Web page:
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Ingólfr Arnarson, the first settler of Iceland, newly arrived in Reykjavík

New study shows Viking women accompanied men on voyages to colonize far-flung lands

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The reputation of the Scandinavian Vikings presents the men as brutal warriors that went off marauding and pillaging from the 800s to 1100s AD along the coasts of the Atlantic Ocean and Mediterranean Sea and up inland rivers, while the women and children stayed home, tending to village life. But new genetic research has shown that Vikings took their families with them on voyages to set up new colonies in far-away lands.

"It overthrows this 19th century idea that the Vikings were just raiders and pillagers. They established settlements and grew crops, and trade was very, very important," Erika Hagelberg told Hagelberg is a co-author of a new genetic study of ancient Norwegians’ remains. She is evolutionary biologist at Norway’s University of Oslo.

Leif Ericson on the shore of newly discovered Vinland

Leif Ericson on the shore of newly discovered Vinland (New Foundland). Note: There is no evidence that Vikings ever wore horned helmets. (Wikimedia Commons)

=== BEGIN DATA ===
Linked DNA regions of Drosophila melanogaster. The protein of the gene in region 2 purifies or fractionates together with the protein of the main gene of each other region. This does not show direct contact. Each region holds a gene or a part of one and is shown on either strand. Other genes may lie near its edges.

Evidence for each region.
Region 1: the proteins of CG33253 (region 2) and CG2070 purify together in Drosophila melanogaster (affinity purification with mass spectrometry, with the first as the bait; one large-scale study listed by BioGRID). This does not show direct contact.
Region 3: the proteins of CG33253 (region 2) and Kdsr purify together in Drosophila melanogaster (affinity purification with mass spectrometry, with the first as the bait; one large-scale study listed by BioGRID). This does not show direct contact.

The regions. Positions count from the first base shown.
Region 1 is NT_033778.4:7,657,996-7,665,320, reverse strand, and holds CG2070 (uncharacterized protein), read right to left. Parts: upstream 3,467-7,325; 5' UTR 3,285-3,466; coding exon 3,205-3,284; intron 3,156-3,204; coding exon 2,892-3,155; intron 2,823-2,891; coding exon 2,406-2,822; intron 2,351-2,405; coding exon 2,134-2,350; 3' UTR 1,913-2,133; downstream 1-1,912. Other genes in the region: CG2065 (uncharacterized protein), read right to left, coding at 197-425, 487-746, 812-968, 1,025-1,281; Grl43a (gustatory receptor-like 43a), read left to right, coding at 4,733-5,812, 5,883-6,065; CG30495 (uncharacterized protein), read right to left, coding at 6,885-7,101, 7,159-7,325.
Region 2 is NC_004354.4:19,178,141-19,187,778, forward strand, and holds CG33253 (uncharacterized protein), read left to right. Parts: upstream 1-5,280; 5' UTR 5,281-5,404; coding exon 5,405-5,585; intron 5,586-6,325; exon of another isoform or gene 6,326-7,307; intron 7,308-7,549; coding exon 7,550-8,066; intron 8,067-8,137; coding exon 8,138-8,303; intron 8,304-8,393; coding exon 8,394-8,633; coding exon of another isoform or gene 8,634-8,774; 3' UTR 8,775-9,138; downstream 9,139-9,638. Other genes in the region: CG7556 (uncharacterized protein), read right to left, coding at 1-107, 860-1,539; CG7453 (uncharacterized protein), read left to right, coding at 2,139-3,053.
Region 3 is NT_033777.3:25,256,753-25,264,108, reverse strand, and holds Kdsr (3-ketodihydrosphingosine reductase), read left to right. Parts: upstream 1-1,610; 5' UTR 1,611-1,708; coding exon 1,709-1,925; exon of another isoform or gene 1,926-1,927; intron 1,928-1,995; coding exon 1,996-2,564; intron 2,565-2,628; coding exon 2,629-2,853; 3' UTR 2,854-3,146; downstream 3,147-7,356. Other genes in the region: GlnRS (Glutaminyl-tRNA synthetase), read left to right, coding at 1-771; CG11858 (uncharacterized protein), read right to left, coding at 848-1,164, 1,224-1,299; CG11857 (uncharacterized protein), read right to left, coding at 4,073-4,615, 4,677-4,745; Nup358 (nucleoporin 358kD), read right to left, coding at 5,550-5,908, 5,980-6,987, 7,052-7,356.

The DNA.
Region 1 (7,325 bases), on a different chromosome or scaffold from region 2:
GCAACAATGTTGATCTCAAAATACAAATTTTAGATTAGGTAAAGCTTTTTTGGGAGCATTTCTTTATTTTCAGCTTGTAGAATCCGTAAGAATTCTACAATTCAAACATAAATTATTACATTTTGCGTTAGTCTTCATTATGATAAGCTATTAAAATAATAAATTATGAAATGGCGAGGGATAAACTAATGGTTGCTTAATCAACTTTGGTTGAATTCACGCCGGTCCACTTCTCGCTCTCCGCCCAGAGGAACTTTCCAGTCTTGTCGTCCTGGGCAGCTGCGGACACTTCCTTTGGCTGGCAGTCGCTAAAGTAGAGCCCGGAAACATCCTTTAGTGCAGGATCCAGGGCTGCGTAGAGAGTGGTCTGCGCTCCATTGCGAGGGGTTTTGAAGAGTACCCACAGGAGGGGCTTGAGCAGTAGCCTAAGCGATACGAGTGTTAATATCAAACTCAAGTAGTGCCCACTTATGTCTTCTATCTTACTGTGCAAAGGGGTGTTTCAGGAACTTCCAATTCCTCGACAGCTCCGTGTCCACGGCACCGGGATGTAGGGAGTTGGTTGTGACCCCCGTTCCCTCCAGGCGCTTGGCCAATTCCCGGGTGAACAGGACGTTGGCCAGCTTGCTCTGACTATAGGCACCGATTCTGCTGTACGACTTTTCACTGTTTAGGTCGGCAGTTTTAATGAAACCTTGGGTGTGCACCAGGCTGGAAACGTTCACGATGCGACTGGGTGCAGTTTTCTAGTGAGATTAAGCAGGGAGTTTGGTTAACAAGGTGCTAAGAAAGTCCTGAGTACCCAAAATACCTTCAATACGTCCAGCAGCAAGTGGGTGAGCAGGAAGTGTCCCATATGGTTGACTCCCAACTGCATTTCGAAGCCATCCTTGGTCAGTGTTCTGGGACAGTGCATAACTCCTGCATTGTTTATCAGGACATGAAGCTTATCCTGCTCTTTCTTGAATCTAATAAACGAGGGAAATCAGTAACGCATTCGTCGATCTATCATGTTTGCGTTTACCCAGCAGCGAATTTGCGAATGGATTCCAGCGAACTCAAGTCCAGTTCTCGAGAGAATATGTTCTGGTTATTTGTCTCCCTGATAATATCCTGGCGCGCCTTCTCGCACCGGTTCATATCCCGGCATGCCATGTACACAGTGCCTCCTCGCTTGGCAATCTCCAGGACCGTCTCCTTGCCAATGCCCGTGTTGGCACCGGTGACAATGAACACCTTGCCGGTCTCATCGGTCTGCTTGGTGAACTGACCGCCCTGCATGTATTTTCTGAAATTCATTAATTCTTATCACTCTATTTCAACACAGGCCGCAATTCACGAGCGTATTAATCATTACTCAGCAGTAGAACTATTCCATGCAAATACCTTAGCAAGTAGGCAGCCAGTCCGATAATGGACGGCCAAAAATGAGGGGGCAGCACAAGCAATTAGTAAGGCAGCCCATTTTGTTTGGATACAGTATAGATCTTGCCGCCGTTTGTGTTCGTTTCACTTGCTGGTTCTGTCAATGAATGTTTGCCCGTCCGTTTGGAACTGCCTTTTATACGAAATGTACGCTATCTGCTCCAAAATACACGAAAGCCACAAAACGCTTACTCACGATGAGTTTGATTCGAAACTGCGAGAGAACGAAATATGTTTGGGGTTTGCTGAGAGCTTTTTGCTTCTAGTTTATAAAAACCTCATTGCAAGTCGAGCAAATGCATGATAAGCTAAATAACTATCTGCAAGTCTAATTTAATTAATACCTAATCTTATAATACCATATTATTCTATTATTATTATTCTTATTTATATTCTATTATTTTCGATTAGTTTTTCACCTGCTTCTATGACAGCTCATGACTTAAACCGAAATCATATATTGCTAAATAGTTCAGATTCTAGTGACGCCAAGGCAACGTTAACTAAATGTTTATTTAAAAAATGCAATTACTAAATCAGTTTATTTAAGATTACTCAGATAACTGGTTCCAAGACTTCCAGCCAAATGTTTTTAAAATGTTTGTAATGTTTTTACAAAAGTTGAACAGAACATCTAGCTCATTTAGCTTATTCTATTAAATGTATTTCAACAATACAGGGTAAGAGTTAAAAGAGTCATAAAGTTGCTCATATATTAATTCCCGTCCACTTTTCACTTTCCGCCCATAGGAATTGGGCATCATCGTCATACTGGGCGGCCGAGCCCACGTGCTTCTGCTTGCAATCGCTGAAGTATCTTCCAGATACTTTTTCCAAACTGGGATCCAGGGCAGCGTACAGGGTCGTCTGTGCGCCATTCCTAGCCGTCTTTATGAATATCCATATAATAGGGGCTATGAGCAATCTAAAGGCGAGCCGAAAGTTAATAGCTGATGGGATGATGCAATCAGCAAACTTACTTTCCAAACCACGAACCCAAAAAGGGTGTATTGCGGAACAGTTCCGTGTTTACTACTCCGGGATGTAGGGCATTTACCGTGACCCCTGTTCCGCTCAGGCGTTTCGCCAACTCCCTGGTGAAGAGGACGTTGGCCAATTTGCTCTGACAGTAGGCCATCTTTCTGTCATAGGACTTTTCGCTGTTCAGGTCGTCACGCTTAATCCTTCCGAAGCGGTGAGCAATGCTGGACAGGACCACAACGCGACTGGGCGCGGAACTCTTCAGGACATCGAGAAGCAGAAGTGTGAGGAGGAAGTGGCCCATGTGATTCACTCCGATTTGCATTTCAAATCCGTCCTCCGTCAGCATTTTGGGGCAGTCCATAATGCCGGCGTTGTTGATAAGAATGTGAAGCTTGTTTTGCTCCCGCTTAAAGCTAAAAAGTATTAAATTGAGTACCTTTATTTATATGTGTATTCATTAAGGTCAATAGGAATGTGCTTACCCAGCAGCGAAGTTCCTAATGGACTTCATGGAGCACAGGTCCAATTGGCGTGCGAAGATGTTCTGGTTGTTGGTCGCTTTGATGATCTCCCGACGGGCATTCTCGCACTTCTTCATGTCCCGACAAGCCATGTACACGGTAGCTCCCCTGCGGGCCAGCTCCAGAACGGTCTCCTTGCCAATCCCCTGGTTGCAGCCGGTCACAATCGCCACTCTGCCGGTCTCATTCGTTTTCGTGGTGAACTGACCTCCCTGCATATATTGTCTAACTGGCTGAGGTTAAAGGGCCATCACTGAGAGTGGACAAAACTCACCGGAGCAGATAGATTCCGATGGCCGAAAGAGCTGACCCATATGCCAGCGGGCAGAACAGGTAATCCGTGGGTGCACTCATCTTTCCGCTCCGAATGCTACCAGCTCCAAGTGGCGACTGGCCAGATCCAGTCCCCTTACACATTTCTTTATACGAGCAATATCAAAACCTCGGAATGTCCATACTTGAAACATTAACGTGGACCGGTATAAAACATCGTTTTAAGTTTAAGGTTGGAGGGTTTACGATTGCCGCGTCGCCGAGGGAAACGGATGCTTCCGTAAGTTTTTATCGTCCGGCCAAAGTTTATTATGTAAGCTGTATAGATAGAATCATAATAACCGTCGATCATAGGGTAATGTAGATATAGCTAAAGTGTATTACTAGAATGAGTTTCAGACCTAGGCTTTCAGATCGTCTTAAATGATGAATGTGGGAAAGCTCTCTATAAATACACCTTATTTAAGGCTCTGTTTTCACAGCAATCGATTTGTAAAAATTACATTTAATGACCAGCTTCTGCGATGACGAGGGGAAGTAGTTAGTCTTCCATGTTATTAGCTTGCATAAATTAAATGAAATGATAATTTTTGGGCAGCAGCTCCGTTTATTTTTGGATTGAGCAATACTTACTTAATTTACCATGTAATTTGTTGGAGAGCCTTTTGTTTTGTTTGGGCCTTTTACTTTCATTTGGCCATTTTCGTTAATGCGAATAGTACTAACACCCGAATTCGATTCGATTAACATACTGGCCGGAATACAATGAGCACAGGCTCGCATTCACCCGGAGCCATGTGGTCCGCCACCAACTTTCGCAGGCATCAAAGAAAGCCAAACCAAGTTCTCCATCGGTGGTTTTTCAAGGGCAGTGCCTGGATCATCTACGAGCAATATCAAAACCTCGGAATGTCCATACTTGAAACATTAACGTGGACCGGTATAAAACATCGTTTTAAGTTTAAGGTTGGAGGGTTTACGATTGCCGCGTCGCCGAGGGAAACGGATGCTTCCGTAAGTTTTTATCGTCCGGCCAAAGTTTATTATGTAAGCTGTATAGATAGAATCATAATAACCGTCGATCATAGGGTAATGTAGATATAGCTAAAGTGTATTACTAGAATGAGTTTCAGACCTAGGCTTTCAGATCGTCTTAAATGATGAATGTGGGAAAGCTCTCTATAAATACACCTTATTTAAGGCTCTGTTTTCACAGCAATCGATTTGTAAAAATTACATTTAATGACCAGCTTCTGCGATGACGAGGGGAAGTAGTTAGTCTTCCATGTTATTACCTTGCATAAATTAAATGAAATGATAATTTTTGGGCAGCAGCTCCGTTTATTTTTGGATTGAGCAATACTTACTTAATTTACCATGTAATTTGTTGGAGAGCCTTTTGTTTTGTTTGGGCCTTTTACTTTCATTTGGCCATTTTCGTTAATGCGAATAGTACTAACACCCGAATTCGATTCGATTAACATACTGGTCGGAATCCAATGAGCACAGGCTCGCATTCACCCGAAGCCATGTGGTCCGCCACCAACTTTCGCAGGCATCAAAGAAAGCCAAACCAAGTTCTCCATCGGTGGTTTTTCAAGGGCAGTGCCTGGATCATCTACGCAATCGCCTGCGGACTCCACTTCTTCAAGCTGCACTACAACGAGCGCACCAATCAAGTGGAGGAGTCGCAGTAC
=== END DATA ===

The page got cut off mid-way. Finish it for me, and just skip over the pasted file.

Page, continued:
Hagelberg and her team took teeth and bone scrapings from skeletons of 80 Norse people who lived between 796 and 1066 AD. These remains, which had been unearthed around Norway, are in a collection at the University of Oslo. The team examined mitochondrial DNA, which is passed on by women and can reveal female ancestry. They compared this DNA to more than 5,000 other Europeans to learn more about how the Vikings colonized.

The study found that Vikings are closely related to Swedes, English and Scottish people. But their closest modern relatives are people from the Orkney and Shetland islands off the northern coast of Scotland in the North Sea.

Hagelberg told The Independent, “It seems to support the view that a significant number of women were involved in the settlement of the smaller isles, which overrules the idea that it just involved raping and pillaging by males going out on a rampage.”

Romanticized depiction of a Viking woman, 1905, by Andreas Bloch

Romanticized depiction of a Viking woman, 1905, by Andreas Bloch (Wikimedia Commons)